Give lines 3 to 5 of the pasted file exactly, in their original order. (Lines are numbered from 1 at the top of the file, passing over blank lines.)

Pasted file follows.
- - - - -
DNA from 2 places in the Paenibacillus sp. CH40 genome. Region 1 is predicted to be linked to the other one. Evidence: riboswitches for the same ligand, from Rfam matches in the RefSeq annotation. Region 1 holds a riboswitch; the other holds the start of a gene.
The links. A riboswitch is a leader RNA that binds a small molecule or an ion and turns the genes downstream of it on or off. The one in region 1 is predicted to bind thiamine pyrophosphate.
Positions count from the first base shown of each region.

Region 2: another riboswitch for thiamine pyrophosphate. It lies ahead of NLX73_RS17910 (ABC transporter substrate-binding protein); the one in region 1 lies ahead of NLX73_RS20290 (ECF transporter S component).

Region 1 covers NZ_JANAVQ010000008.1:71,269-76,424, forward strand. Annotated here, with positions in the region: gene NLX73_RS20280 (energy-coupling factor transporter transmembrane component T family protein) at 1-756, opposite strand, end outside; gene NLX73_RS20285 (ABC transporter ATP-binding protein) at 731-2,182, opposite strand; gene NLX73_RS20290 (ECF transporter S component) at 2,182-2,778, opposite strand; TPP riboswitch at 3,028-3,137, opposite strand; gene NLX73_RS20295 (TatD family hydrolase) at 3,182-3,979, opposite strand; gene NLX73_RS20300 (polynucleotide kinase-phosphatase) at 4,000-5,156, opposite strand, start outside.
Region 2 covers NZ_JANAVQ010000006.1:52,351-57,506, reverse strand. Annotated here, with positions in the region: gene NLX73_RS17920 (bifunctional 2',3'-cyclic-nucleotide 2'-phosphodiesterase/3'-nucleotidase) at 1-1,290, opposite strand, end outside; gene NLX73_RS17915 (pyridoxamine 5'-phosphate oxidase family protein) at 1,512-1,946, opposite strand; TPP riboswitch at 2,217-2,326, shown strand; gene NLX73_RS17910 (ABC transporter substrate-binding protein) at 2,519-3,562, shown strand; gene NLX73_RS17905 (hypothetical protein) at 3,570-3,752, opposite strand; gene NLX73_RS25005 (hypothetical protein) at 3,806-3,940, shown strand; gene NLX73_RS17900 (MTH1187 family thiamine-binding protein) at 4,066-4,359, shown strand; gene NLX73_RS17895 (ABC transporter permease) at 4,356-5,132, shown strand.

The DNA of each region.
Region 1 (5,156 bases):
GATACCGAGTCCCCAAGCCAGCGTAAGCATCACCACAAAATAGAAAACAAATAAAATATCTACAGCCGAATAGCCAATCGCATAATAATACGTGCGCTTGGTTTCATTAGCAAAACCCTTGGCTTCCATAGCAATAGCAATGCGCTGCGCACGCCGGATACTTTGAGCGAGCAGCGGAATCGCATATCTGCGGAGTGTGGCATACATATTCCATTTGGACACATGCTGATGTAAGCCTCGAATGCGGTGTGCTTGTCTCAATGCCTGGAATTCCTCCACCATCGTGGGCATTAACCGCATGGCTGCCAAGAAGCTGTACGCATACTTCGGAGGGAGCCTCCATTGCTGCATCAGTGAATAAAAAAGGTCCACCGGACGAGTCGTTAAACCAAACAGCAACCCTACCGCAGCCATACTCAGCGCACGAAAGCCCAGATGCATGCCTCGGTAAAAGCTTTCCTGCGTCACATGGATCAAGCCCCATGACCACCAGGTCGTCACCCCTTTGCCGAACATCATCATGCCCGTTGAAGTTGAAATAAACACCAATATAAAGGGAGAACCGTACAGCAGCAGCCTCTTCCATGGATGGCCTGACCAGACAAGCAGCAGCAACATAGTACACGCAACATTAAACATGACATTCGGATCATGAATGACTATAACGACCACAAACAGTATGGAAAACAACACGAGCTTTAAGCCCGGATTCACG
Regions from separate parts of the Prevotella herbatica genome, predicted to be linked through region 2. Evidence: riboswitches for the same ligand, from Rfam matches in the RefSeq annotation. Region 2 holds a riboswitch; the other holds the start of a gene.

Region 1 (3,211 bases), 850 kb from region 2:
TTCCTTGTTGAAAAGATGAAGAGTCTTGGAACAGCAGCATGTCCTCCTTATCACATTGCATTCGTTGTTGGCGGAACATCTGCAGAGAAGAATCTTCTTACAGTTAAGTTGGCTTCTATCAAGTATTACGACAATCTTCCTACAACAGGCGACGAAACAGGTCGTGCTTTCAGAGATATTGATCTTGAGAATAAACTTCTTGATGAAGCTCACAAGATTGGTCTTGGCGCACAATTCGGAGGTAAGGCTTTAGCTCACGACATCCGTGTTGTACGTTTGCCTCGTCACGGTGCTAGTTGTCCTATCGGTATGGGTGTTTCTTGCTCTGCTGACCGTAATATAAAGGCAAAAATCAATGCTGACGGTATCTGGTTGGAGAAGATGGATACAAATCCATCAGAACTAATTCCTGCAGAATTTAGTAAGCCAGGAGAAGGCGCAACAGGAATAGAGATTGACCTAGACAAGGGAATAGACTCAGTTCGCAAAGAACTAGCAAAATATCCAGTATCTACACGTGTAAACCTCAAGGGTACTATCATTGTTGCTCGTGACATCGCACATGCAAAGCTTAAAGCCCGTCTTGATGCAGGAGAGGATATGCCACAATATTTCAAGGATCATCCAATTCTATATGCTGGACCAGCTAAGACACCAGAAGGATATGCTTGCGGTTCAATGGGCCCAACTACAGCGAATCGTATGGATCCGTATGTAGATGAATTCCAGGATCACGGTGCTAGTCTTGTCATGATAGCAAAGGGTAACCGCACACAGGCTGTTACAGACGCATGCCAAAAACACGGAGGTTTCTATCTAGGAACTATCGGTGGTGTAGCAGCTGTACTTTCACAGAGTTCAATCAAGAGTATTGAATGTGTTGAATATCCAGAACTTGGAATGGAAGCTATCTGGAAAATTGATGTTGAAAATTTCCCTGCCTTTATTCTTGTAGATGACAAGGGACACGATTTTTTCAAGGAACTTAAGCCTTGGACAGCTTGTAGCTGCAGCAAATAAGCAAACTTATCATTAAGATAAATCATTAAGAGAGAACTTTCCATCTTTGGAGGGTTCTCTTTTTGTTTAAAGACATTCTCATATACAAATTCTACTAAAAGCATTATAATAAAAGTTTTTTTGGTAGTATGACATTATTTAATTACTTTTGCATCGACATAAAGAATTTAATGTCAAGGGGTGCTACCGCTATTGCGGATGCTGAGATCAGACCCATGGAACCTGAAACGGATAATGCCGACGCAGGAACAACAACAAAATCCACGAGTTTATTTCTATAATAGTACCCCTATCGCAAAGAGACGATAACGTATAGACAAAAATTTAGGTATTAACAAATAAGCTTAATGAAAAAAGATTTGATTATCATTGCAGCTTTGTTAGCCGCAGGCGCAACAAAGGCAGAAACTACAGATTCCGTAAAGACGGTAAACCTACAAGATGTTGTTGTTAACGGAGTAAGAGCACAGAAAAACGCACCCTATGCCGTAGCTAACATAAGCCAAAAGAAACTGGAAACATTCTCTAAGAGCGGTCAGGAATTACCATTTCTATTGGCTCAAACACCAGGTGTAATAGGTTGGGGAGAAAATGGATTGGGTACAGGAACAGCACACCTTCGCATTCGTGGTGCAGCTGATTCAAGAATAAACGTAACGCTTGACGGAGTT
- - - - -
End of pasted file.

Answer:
Positions count from the first base shown of each region.

Region 2: another riboswitch for thiamine pyrophosphate. It lies ahead of NLX73_RS17910 (ABC transporter substrate-binding protein); the one in region 1 lies ahead of NLX73_RS20290 (ECF transporter S component).

Region 1 covers NZ_JANAVQ010000008.1:71,269-76,424, forward strand. Annotated here, with positions in the region: gene NLX73_RS20280 (energy-coupling factor transporter transmembrane component T family protein) at 1-756, opposite strand, end outside; gene NLX73_RS20285 (ABC transporter ATP-binding protein) at 731-2,182, opposite strand; gene NLX73_RS20290 (ECF transporter S component) at 2,182-2,778, opposite strand; TPP riboswitch at 3,028-3,137, opposite strand; gene NLX73_RS20295 (TatD family hydrolase) at 3,182-3,979, opposite strand; gene NLX73_RS20300 (polynucleotide kinase-phosphatase) at 4,000-5,156, opposite strand, start outside.